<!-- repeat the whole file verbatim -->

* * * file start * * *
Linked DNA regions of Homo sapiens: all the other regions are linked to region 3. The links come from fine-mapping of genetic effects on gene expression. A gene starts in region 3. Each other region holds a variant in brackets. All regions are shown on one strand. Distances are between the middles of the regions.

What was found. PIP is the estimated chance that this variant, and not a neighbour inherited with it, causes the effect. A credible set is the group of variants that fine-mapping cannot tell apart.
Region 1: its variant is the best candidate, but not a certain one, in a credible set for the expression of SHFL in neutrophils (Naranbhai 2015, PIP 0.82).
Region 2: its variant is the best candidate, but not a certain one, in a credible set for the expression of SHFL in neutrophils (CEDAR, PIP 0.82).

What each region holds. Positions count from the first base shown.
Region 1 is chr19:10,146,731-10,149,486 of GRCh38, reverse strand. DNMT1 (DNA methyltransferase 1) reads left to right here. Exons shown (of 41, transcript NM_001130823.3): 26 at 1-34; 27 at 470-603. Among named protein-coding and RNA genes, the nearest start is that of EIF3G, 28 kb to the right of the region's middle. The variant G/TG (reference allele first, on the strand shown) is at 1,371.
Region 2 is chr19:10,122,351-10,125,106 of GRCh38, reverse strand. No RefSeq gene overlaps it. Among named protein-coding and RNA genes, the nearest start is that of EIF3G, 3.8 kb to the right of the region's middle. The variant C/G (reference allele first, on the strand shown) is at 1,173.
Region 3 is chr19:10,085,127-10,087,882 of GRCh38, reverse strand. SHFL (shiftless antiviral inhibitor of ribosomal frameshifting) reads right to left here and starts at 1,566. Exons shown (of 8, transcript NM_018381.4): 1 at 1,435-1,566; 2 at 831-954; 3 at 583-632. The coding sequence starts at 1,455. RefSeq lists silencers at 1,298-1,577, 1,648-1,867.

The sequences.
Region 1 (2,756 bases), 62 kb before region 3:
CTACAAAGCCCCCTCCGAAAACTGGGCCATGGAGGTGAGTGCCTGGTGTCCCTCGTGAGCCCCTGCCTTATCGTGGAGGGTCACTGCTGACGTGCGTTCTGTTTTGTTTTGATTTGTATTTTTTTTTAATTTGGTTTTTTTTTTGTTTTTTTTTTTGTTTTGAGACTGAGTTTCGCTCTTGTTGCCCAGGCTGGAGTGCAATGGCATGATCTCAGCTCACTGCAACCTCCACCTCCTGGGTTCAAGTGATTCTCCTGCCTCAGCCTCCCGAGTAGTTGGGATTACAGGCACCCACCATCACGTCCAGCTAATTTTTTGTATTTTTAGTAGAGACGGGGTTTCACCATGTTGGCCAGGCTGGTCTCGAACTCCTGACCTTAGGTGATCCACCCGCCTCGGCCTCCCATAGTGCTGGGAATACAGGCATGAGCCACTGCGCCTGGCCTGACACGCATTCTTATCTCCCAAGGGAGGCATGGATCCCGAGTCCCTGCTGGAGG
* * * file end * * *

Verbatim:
Linked DNA regions of Homo sapiens: all the other regions are linked to region 3. The links come from fine-mapping of genetic effects on gene expression. A gene starts in region 3. Each other region holds a variant in brackets. All regions are shown on one strand. Distances are between the middles of the regions.

What was found. PIP is the estimated chance that this variant, and not a neighbour inherited with it, causes the effect. A credible set is the group of variants that fine-mapping cannot tell apart.
Region 1: its variant is the best candidate, but not a certain one, in a credible set for the expression of SHFL in neutrophils (Naranbhai 2015, PIP 0.82).
Region 2: its variant is the best candidate, but not a certain one, in a credible set for the expression of SHFL in neutrophils (CEDAR, PIP 0.82).

What each region holds. Positions count from the first base shown.
Region 1 is chr19:10,146,731-10,149,486 of GRCh38, reverse strand. DNMT1 (DNA methyltransferase 1) reads left to right here. Exons shown (of 41, transcript NM_001130823.3): 26 at 1-34; 27 at 470-603. Among named protein-coding and RNA genes, the nearest start is that of EIF3G, 28 kb to the right of the region's middle. The variant G/TG (reference allele first, on the strand shown) is at 1,371.
Region 2 is chr19:10,122,351-10,125,106 of GRCh38, reverse strand. No RefSeq gene overlaps it. Among named protein-coding and RNA genes, the nearest start is that of EIF3G, 3.8 kb to the right of the region's middle. The variant C/G (reference allele first, on the strand shown) is at 1,173.
Region 3 is chr19:10,085,127-10,087,882 of GRCh38, reverse strand. SHFL (shiftless antiviral inhibitor of ribosomal frameshifting) reads right to left here and starts at 1,566. Exons shown (of 8, transcript NM_018381.4): 1 at 1,435-1,566; 2 at 831-954; 3 at 583-632. The coding sequence starts at 1,455. RefSeq lists silencers at 1,298-1,577, 1,648-1,867.

The sequences.
Region 1 (2,756 bases), 62 kb before region 3:
CTACAAAGCCCCCTCCGAAAACTGGGCCATGGAGGTGAGTGCCTGGTGTCCCTCGTGAGCCCCTGCCTTATCGTGGAGGGTCACTGCTGACGTGCGTTCTGTTTTGTTTTGATTTGTATTTTTTTTTAATTTGGTTTTTTTTTTGTTTTTTTTTTTGTTTTGAGACTGAGTTTCGCTCTTGTTGCCCAGGCTGGAGTGCAATGGCATGATCTCAGCTCACTGCAACCTCCACCTCCTGGGTTCAAGTGATTCTCCTGCCTCAGCCTCCCGAGTAGTTGGGATTACAGGCACCCACCATCACGTCCAGCTAATTTTTTGTATTTTTAGTAGAGACGGGGTTTCACCATGTTGGCCAGGCTGGTCTCGAACTCCTGACCTTAGGTGATCCACCCGCCTCGGCCTCCCATAGTGCTGGGAATACAGGCATGAGCCACTGCGCCTGGCCTGACACGCATTCTTATCTCCCAAGGGAGGCATGGATCCCGAGTCCCTGCTGGAGG